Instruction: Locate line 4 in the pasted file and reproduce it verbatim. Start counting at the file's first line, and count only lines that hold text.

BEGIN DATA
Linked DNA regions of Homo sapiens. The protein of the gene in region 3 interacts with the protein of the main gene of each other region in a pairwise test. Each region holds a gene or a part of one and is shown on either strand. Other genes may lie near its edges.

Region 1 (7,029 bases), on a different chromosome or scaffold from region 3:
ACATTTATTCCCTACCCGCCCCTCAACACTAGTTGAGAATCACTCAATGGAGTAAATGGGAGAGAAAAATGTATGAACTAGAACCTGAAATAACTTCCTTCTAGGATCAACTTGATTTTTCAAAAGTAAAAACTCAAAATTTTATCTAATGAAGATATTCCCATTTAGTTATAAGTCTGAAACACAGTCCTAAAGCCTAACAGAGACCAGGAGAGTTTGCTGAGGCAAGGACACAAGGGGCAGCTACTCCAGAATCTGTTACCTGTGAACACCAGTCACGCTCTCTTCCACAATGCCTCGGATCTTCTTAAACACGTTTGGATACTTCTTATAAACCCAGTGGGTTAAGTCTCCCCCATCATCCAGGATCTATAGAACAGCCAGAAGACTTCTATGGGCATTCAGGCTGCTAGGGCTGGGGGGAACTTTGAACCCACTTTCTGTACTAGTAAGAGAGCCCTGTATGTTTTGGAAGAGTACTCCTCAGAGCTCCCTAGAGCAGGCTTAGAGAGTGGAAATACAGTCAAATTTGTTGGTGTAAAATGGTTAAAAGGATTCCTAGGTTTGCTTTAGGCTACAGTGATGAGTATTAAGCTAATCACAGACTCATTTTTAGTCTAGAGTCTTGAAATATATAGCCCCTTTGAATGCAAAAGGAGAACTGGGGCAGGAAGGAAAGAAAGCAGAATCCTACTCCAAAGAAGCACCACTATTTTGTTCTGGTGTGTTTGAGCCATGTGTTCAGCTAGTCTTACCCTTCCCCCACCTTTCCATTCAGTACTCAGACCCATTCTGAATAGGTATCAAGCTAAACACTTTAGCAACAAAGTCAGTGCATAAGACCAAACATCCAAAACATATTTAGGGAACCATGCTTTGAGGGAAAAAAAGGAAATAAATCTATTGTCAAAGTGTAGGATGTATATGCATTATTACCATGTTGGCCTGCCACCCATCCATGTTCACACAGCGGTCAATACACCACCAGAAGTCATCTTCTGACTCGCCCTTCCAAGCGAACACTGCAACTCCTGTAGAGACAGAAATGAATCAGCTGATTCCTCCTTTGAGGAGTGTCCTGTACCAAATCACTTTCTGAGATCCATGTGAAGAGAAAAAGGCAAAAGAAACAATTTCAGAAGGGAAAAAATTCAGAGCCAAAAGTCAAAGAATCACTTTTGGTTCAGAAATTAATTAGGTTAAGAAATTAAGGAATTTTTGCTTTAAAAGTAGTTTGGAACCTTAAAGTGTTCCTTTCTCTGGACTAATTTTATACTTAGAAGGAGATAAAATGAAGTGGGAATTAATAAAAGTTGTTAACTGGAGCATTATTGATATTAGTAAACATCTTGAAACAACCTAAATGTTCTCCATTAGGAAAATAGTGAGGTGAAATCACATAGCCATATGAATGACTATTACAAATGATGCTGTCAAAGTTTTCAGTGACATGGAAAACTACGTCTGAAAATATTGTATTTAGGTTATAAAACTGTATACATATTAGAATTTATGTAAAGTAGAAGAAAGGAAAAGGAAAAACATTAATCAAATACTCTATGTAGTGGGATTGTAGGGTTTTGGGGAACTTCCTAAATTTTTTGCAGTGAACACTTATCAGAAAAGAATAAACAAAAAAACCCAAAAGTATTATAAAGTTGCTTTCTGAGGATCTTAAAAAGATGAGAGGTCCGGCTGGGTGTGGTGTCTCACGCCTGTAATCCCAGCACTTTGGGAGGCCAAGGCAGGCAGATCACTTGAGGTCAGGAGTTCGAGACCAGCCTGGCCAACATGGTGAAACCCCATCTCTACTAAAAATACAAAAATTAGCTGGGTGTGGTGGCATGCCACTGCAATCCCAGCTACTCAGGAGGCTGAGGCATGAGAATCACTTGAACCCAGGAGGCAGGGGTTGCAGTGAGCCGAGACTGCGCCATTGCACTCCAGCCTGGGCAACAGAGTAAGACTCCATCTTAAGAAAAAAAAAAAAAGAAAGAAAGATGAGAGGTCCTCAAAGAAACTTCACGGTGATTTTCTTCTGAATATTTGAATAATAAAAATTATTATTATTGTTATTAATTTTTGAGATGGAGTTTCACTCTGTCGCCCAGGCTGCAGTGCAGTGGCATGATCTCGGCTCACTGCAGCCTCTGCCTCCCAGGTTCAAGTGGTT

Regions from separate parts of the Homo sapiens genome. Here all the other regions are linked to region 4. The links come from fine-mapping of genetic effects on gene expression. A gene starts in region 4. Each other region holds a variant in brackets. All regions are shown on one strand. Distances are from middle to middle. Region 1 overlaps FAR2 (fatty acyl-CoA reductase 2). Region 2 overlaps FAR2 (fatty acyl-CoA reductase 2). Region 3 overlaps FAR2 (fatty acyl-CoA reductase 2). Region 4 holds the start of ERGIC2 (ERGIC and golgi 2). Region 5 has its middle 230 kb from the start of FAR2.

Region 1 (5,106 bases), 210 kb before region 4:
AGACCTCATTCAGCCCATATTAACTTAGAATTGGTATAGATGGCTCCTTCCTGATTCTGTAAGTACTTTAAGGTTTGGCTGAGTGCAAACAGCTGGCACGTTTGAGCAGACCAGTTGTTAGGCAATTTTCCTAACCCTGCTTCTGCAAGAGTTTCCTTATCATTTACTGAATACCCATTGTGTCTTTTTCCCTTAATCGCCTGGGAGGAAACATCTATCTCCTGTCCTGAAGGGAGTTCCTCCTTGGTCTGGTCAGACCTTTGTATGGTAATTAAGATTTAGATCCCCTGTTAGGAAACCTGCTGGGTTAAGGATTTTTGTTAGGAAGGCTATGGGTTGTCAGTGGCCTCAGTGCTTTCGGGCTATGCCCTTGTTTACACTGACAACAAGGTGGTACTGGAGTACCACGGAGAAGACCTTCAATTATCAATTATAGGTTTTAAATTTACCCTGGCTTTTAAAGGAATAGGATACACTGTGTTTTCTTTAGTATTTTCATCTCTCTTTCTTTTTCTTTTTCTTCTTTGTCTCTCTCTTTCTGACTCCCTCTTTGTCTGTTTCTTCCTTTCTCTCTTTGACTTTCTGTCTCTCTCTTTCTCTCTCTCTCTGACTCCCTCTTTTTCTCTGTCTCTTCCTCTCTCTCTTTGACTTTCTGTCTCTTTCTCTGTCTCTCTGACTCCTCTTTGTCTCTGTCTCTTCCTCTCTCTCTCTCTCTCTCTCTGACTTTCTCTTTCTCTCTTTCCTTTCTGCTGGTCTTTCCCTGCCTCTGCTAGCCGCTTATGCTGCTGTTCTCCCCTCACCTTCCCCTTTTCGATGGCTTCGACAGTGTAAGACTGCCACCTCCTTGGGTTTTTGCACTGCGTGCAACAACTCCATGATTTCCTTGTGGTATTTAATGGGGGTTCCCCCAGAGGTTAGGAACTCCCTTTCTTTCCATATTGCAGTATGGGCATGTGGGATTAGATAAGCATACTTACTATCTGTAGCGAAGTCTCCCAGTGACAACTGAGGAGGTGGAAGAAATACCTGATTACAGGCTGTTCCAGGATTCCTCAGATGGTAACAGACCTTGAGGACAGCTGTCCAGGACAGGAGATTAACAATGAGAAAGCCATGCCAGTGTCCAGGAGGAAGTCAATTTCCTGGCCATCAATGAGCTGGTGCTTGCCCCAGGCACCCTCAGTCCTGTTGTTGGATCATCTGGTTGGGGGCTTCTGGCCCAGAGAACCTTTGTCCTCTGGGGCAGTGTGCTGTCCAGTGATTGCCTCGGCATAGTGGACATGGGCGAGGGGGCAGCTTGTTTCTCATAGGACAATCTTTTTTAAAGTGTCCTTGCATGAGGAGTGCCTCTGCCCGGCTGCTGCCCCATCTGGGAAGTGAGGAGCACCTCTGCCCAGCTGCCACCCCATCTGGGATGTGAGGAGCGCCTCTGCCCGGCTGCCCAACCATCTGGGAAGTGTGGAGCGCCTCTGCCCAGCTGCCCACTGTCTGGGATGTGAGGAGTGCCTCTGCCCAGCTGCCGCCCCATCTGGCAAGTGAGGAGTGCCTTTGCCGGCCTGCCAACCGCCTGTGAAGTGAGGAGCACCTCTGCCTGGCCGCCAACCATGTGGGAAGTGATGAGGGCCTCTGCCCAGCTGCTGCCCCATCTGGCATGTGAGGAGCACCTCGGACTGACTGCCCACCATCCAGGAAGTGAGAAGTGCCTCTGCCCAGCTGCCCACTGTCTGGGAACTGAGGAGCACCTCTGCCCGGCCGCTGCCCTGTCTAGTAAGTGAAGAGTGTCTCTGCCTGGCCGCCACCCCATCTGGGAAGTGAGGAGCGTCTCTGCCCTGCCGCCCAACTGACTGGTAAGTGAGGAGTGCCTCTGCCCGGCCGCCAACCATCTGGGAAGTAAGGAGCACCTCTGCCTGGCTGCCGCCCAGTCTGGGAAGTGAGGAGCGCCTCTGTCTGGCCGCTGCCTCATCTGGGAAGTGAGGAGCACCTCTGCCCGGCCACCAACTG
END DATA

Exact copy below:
Regions from separate parts of the Homo sapiens genome. Here all the other regions are linked to region 4. The links come from fine-mapping of genetic effects on gene expression. A gene starts in region 4. Each other region holds a variant in brackets. All regions are shown on one strand. Distances are from middle to middle. Region 1 overlaps FAR2 (fatty acyl-CoA reductase 2). Region 2 overlaps FAR2 (fatty acyl-CoA reductase 2). Region 3 overlaps FAR2 (fatty acyl-CoA reductase 2). Region 4 holds the start of ERGIC2 (ERGIC and golgi 2). Region 5 has its middle 230 kb from the start of FAR2.